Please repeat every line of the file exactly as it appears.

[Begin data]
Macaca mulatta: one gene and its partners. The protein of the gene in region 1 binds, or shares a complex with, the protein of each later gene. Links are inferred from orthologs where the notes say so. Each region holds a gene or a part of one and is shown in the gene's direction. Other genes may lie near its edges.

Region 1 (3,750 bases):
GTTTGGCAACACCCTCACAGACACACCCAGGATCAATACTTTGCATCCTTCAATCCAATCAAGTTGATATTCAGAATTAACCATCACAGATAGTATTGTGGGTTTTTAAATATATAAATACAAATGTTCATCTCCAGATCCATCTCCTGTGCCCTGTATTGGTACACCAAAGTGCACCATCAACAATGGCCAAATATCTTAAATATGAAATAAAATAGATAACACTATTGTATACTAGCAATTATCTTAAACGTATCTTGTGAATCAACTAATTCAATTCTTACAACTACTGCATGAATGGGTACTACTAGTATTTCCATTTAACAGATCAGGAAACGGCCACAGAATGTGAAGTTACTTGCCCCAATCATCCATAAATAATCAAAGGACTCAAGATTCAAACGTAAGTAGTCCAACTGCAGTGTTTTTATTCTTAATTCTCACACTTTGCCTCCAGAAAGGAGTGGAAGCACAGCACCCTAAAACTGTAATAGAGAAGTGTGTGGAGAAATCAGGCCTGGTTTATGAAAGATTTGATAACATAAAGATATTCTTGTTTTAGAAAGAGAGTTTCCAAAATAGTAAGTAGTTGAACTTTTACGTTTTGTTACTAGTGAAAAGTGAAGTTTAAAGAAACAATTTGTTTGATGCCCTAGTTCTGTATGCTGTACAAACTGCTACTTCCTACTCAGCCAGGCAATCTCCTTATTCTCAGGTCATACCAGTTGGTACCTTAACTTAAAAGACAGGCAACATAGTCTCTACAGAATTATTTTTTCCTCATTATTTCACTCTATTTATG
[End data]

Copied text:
Macaca mulatta: one gene and its partners. The protein of the gene in region 1 binds, or shares a complex with, the protein of each later gene. Links are inferred from orthologs where the notes say so. Each region holds a gene or a part of one and is shown in the gene's direction. Other genes may lie near its edges.

Region 1 (3,750 bases):
GTTTGGCAACACCCTCACAGACACACCCAGGATCAATACTTTGCATCCTTCAATCCAATCAAGTTGATATTCAGAATTAACCATCACAGATAGTATTGTGGGTTTTTAAATATATAAATACAAATGTTCATCTCCAGATCCATCTCCTGTGCCCTGTATTGGTACACCAAAGTGCACCATCAACAATGGCCAAATATCTTAAATATGAAATAAAATAGATAACACTATTGTATACTAGCAATTATCTTAAACGTATCTTGTGAATCAACTAATTCAATTCTTACAACTACTGCATGAATGGGTACTACTAGTATTTCCATTTAACAGATCAGGAAACGGCCACAGAATGTGAAGTTACTTGCCCCAATCATCCATAAATAATCAAAGGACTCAAGATTCAAACGTAAGTAGTCCAACTGCAGTGTTTTTATTCTTAATTCTCACACTTTGCCTCCAGAAAGGAGTGGAAGCACAGCACCCTAAAACTGTAATAGAGAAGTGTGTGGAGAAATCAGGCCTGGTTTATGAAAGATTTGATAACATAAAGATATTCTTGTTTTAGAAAGAGAGTTTCCAAAATAGTAAGTAGTTGAACTTTTACGTTTTGTTACTAGTGAAAAGTGAAGTTTAAAGAAACAATTTGTTTGATGCCCTAGTTCTGTATGCTGTACAAACTGCTACTTCCTACTCAGCCAGGCAATCTCCTTATTCTCAGGTCATACCAGTTGGTACCTTAACTTAAAAGACAGGCAACATAGTCTCTACAGAATTATTTTTTCCTCATTATTTCACTCTATTTATG